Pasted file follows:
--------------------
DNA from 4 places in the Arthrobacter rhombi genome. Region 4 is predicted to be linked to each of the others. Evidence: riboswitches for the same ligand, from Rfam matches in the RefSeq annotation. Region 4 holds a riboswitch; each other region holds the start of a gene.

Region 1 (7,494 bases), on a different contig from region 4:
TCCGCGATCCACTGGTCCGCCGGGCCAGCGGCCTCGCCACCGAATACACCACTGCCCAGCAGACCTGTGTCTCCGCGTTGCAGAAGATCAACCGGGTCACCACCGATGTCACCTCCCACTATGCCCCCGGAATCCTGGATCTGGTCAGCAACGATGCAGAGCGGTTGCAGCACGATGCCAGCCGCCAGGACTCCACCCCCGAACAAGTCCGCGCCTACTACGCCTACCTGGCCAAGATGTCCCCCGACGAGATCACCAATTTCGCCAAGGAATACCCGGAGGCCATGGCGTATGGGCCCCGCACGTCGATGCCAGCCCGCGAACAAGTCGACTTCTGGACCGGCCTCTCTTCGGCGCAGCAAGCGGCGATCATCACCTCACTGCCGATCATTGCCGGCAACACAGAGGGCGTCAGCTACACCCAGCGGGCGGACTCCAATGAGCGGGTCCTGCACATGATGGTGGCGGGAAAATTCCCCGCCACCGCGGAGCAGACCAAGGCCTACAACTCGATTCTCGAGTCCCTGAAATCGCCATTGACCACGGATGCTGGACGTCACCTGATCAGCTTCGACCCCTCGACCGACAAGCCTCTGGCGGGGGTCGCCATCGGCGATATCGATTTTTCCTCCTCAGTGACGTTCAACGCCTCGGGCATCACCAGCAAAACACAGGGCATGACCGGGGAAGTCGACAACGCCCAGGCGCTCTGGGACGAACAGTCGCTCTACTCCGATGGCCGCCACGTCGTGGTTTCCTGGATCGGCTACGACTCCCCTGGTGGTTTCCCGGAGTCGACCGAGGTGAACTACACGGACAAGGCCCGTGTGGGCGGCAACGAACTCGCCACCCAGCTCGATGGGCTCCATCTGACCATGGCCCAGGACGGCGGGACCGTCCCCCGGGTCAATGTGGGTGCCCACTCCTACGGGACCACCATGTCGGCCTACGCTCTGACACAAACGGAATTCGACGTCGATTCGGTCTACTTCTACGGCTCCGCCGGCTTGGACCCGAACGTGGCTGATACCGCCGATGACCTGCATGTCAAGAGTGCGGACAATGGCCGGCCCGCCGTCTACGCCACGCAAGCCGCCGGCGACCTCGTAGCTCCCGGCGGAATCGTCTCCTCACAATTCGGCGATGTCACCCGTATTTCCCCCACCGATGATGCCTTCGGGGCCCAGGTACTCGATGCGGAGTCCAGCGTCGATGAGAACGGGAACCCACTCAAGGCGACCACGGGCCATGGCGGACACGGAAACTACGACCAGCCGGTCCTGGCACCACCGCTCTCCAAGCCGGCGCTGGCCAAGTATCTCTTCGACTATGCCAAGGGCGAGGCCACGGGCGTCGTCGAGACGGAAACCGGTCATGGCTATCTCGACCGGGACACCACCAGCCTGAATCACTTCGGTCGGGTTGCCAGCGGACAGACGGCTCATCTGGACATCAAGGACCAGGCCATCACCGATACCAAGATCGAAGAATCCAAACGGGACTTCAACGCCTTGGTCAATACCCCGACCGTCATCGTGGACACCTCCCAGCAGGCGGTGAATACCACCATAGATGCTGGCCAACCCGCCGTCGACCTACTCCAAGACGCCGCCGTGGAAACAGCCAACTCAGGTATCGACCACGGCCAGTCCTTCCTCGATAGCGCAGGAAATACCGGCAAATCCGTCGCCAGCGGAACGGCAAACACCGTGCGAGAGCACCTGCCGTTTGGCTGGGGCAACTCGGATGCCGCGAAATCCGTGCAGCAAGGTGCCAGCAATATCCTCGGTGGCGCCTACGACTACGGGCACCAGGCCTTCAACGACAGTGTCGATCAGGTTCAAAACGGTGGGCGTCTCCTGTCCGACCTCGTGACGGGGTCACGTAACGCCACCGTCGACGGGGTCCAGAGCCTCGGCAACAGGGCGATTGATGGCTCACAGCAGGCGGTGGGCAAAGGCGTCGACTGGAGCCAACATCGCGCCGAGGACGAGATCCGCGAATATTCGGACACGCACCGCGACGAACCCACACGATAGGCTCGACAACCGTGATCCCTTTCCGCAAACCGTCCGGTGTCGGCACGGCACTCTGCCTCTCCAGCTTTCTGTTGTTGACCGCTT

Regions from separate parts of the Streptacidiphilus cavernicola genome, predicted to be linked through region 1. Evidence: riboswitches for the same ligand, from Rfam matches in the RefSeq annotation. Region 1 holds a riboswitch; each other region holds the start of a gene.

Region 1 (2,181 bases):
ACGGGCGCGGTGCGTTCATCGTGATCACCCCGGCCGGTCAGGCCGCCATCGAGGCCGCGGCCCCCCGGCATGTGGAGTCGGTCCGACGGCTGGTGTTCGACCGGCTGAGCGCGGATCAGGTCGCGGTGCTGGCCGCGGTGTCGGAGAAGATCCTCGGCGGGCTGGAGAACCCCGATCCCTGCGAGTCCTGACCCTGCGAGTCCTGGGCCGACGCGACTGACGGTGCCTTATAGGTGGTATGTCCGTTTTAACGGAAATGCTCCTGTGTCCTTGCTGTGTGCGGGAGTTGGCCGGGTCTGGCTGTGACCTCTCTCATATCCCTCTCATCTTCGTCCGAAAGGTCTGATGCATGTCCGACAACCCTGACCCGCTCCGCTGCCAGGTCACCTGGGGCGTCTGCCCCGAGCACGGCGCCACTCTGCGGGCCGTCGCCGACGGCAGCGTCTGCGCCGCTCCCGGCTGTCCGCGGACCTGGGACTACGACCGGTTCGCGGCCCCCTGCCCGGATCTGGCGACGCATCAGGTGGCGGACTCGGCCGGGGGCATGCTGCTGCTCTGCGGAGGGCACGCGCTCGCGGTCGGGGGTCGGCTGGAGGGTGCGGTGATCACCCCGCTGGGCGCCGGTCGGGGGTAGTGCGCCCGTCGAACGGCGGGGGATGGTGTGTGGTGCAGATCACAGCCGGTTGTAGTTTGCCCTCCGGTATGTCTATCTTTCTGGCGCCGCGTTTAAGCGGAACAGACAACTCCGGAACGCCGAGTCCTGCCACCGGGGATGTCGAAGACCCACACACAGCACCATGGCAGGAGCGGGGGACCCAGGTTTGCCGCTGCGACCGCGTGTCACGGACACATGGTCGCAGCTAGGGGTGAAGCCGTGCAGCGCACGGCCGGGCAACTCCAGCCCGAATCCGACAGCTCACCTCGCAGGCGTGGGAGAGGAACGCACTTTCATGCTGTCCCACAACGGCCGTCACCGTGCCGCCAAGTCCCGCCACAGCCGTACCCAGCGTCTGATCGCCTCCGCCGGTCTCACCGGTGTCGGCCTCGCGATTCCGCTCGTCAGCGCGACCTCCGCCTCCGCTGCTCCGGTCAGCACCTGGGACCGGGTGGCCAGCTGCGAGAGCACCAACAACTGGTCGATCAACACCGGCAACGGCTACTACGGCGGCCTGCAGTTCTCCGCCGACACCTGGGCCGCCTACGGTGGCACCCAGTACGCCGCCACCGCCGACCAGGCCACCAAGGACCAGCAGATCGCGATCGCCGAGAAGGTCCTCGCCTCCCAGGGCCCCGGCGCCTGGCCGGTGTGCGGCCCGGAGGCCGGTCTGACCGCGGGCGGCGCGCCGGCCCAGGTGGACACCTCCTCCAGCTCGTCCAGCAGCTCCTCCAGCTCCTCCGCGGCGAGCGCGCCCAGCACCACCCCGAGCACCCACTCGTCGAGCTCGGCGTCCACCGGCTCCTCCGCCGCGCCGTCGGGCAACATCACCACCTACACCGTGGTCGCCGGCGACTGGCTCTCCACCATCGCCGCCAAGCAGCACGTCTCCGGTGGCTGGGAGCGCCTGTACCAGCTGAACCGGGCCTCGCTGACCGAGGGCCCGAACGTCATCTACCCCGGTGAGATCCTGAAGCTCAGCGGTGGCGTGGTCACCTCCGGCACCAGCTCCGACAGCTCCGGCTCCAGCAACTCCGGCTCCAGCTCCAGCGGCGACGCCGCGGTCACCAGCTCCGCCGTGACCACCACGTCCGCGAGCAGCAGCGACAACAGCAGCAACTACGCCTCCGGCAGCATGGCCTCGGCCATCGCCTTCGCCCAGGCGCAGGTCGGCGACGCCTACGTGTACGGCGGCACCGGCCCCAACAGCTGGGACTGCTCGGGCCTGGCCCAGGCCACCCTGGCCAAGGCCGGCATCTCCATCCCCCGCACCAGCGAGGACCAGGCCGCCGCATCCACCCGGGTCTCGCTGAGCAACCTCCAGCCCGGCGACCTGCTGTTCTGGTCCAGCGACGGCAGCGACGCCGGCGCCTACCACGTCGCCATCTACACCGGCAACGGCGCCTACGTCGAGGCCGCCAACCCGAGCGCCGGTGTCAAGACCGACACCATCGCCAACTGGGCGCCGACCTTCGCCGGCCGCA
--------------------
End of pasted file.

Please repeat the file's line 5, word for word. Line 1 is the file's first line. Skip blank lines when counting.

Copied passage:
Region 1 (2,181 bases):